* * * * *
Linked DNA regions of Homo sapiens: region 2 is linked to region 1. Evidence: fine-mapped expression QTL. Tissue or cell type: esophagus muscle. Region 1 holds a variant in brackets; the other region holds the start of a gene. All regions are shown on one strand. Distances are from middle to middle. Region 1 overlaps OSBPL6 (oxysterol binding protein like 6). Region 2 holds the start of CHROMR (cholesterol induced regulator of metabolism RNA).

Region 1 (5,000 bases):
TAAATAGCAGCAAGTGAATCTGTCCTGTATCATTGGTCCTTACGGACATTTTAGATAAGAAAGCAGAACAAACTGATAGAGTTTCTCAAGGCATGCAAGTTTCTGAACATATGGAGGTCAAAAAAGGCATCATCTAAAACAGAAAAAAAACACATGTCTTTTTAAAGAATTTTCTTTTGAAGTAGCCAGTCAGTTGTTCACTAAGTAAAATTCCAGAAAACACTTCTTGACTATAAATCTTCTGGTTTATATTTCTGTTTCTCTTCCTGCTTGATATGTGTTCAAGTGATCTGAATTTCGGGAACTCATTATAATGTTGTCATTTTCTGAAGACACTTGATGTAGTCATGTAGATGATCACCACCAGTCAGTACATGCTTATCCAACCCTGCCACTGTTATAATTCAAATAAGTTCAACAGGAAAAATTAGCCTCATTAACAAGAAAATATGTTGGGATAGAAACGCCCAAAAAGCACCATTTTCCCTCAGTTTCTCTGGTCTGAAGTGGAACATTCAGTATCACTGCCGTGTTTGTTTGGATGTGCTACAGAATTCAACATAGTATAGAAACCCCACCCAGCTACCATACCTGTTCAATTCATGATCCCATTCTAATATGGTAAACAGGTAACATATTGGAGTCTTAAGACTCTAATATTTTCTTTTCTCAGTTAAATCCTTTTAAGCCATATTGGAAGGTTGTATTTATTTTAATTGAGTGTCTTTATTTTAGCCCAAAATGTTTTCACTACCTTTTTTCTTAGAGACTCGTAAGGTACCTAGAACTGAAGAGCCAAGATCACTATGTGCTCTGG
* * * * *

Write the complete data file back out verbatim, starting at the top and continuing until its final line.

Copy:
Linked DNA regions of Homo sapiens: region 2 is linked to region 1. Evidence: fine-mapped expression QTL. Tissue or cell type: esophagus muscle. Region 1 holds a variant in brackets; the other region holds the start of a gene. All regions are shown on one strand. Distances are from middle to middle. Region 1 overlaps OSBPL6 (oxysterol binding protein like 6). Region 2 holds the start of CHROMR (cholesterol induced regulator of metabolism RNA).

Region 1 (5,000 bases):
TAAATAGCAGCAAGTGAATCTGTCCTGTATCATTGGTCCTTACGGACATTTTAGATAAGAAAGCAGAACAAACTGATAGAGTTTCTCAAGGCATGCAAGTTTCTGAACATATGGAGGTCAAAAAAGGCATCATCTAAAACAGAAAAAAAACACATGTCTTTTTAAAGAATTTTCTTTTGAAGTAGCCAGTCAGTTGTTCACTAAGTAAAATTCCAGAAAACACTTCTTGACTATAAATCTTCTGGTTTATATTTCTGTTTCTCTTCCTGCTTGATATGTGTTCAAGTGATCTGAATTTCGGGAACTCATTATAATGTTGTCATTTTCTGAAGACACTTGATGTAGTCATGTAGATGATCACCACCAGTCAGTACATGCTTATCCAACCCTGCCACTGTTATAATTCAAATAAGTTCAACAGGAAAAATTAGCCTCATTAACAAGAAAATATGTTGGGATAGAAACGCCCAAAAAGCACCATTTTCCCTCAGTTTCTCTGGTCTGAAGTGGAACATTCAGTATCACTGCCGTGTTTGTTTGGATGTGCTACAGAATTCAACATAGTATAGAAACCCCACCCAGCTACCATACCTGTTCAATTCATGATCCCATTCTAATATGGTAAACAGGTAACATATTGGAGTCTTAAGACTCTAATATTTTCTTTTCTCAGTTAAATCCTTTTAAGCCATATTGGAAGGTTGTATTTATTTTAATTGAGTGTCTTTATTTTAGCCCAAAATGTTTTCACTACCTTTTTTCTTAGAGACTCGTAAGGTACCTAGAACTGAAGAGCCAAGATCACTATGTGCTCTGG